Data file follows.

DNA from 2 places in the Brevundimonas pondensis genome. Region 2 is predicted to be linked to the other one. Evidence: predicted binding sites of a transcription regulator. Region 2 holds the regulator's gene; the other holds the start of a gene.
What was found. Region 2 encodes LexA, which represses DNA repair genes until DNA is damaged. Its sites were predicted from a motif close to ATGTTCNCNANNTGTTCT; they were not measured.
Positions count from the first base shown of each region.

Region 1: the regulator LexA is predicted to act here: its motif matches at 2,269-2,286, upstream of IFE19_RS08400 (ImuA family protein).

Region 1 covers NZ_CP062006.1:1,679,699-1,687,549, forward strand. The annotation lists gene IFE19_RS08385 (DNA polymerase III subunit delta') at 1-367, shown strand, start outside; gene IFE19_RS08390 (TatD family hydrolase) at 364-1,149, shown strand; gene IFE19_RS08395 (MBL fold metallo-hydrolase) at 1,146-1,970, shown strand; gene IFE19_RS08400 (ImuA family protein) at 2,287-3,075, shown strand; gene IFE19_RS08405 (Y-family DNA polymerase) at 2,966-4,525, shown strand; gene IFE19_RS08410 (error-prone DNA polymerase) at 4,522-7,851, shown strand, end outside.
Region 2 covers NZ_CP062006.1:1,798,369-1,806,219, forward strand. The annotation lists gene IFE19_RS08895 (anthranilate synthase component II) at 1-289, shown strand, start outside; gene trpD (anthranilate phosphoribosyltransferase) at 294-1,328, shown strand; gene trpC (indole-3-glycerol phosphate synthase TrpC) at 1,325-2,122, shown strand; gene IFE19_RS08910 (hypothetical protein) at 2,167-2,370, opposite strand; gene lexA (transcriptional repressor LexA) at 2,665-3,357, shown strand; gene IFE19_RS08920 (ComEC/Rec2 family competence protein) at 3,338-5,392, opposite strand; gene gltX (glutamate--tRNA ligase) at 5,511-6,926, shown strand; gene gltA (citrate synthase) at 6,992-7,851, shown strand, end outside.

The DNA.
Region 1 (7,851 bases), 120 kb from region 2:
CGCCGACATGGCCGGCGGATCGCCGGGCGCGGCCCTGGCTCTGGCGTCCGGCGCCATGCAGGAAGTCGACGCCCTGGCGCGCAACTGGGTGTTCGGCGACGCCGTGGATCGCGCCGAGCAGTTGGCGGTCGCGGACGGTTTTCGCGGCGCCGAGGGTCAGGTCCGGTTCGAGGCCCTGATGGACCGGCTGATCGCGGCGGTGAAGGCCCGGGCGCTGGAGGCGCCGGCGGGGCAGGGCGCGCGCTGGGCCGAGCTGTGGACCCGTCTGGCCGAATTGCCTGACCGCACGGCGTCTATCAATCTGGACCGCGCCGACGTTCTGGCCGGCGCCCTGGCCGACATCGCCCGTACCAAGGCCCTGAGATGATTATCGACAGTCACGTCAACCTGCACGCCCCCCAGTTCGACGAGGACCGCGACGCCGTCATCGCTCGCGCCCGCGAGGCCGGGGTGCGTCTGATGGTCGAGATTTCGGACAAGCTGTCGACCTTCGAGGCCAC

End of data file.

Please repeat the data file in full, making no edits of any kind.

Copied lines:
DNA from 2 places in the Brevundimonas pondensis genome. Region 2 is predicted to be linked to the other one. Evidence: predicted binding sites of a transcription regulator. Region 2 holds the regulator's gene; the other holds the start of a gene.
What was found. Region 2 encodes LexA, which represses DNA repair genes until DNA is damaged. Its sites were predicted from a motif close to ATGTTCNCNANNTGTTCT; they were not measured.
Positions count from the first base shown of each region.

Region 1: the regulator LexA is predicted to act here: its motif matches at 2,269-2,286, upstream of IFE19_RS08400 (ImuA family protein).

Region 1 covers NZ_CP062006.1:1,679,699-1,687,549, forward strand. The annotation lists gene IFE19_RS08385 (DNA polymerase III subunit delta') at 1-367, shown strand, start outside; gene IFE19_RS08390 (TatD family hydrolase) at 364-1,149, shown strand; gene IFE19_RS08395 (MBL fold metallo-hydrolase) at 1,146-1,970, shown strand; gene IFE19_RS08400 (ImuA family protein) at 2,287-3,075, shown strand; gene IFE19_RS08405 (Y-family DNA polymerase) at 2,966-4,525, shown strand; gene IFE19_RS08410 (error-prone DNA polymerase) at 4,522-7,851, shown strand, end outside.
Region 2 covers NZ_CP062006.1:1,798,369-1,806,219, forward strand. The annotation lists gene IFE19_RS08895 (anthranilate synthase component II) at 1-289, shown strand, start outside; gene trpD (anthranilate phosphoribosyltransferase) at 294-1,328, shown strand; gene trpC (indole-3-glycerol phosphate synthase TrpC) at 1,325-2,122, shown strand; gene IFE19_RS08910 (hypothetical protein) at 2,167-2,370, opposite strand; gene lexA (transcriptional repressor LexA) at 2,665-3,357, shown strand; gene IFE19_RS08920 (ComEC/Rec2 family competence protein) at 3,338-5,392, opposite strand; gene gltX (glutamate--tRNA ligase) at 5,511-6,926, shown strand; gene gltA (citrate synthase) at 6,992-7,851, shown strand, end outside.

The DNA.
Region 1 (7,851 bases), 120 kb from region 2:
CGCCGACATGGCCGGCGGATCGCCGGGCGCGGCCCTGGCTCTGGCGTCCGGCGCCATGCAGGAAGTCGACGCCCTGGCGCGCAACTGGGTGTTCGGCGACGCCGTGGATCGCGCCGAGCAGTTGGCGGTCGCGGACGGTTTTCGCGGCGCCGAGGGTCAGGTCCGGTTCGAGGCCCTGATGGACCGGCTGATCGCGGCGGTGAAGGCCCGGGCGCTGGAGGCGCCGGCGGGGCAGGGCGCGCGCTGGGCCGAGCTGTGGACCCGTCTGGCCGAATTGCCTGACCGCACGGCGTCTATCAATCTGGACCGCGCCGACGTTCTGGCCGGCGCCCTGGCCGACATCGCCCGTACCAAGGCCCTGAGATGATTATCGACAGTCACGTCAACCTGCACGCCCCCCAGTTCGACGAGGACCGCGACGCCGTCATCGCTCGCGCCCGCGAGGCCGGGGTGCGTCTGATGGTCGAGATTTCGGACAAGCTGTCGACCTTCGAGGCCAC